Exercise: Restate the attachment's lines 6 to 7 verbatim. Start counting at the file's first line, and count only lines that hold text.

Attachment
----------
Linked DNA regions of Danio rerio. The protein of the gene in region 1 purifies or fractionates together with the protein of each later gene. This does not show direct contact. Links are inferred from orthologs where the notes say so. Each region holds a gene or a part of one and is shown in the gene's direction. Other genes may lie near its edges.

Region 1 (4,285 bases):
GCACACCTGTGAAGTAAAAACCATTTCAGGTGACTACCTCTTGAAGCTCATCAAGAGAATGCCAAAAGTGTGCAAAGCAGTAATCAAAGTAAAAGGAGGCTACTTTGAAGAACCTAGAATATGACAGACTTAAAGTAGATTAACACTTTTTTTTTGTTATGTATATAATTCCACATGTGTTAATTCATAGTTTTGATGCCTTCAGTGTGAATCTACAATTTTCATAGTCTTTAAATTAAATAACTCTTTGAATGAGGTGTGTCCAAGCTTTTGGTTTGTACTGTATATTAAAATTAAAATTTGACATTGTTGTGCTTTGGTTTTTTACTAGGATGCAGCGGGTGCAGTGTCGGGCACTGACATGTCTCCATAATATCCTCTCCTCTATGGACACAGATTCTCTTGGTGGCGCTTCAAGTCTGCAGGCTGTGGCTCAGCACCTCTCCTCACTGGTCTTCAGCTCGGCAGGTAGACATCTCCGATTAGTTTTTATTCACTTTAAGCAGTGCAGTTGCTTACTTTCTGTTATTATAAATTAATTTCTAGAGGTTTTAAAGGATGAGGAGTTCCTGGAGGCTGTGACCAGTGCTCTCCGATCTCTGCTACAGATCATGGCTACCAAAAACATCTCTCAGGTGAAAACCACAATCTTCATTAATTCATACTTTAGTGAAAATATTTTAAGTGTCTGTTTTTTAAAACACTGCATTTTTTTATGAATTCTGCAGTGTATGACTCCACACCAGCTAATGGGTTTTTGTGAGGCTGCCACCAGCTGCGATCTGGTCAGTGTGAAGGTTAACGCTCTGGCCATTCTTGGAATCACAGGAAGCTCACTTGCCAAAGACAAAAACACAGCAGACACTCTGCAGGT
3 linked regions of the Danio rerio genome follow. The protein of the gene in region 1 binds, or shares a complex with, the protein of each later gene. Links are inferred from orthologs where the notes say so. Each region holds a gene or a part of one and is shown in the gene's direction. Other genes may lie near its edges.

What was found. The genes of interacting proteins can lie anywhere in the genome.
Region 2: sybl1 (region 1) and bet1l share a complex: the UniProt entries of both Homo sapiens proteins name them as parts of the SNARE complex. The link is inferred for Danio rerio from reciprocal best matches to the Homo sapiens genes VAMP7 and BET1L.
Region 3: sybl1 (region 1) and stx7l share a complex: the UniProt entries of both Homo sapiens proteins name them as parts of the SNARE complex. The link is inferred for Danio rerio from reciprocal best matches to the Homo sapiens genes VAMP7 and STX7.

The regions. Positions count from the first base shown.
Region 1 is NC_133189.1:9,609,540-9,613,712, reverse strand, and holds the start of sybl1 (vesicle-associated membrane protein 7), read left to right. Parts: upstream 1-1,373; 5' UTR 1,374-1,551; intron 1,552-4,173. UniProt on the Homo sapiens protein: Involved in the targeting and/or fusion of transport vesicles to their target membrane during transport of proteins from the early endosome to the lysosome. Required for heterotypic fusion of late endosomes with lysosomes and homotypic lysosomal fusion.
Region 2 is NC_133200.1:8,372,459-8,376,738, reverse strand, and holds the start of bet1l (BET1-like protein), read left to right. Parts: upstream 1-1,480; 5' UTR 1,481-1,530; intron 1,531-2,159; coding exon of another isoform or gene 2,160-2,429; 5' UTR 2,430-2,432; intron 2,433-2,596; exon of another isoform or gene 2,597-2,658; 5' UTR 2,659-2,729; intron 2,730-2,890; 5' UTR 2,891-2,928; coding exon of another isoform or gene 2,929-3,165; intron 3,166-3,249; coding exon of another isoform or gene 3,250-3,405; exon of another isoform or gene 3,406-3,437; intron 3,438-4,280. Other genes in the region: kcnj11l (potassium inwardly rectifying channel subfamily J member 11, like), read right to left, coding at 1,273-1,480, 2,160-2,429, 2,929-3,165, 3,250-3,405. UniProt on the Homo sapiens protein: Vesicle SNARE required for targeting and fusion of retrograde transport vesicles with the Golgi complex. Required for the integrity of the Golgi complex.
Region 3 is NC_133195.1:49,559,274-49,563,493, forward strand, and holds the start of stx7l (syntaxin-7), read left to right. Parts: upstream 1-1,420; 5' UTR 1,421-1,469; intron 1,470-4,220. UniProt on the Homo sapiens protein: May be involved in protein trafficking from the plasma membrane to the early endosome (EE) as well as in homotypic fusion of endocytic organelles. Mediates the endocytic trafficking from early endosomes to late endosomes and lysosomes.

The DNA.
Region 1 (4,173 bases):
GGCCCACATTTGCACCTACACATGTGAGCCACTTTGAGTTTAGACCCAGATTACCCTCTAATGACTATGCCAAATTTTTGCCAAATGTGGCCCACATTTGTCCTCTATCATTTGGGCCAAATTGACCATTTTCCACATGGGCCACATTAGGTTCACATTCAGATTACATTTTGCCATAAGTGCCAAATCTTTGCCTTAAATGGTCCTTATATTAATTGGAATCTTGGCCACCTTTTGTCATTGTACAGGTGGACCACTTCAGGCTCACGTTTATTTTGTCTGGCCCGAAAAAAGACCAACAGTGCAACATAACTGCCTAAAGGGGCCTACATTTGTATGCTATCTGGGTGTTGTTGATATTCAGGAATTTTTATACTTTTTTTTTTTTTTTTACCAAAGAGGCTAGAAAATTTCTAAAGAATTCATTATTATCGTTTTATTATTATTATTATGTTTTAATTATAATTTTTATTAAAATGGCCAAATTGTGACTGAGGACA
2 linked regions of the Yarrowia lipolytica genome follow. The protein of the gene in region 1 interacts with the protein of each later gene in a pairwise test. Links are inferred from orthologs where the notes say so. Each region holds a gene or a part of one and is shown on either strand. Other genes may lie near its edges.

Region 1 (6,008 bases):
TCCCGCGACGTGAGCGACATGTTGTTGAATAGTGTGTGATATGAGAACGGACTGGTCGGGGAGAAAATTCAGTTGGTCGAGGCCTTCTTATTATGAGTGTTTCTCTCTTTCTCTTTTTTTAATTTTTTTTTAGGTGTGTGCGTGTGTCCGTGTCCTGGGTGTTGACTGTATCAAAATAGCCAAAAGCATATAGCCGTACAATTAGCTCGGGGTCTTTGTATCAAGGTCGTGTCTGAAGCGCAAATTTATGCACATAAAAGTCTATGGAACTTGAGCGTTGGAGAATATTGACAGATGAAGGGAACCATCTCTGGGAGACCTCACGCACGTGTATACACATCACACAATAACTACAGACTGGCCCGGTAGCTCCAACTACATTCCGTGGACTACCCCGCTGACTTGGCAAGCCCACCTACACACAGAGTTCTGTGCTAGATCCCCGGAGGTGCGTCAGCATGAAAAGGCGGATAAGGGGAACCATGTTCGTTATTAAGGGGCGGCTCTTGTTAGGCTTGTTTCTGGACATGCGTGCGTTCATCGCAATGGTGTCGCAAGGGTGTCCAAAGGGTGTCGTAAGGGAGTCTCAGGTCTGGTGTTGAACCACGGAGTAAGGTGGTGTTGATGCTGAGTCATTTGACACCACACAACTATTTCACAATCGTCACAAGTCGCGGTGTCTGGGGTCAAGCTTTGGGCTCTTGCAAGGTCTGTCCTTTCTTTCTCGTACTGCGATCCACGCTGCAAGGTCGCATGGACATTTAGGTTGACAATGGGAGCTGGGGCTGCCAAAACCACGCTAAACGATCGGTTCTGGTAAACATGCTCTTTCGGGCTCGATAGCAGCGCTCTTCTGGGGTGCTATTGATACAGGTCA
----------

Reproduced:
Region 2: sybl1 (region 1) and bet1l share a complex: the UniProt entries of both Homo sapiens proteins name them as parts of the SNARE complex. The link is inferred for Danio rerio from reciprocal best matches to the Homo sapiens genes VAMP7 and BET1L.
Region 3: sybl1 (region 1) and stx7l share a complex: the UniProt entries of both Homo sapiens proteins name them as parts of the SNARE complex. The link is inferred for Danio rerio from reciprocal best matches to the Homo sapiens genes VAMP7 and STX7.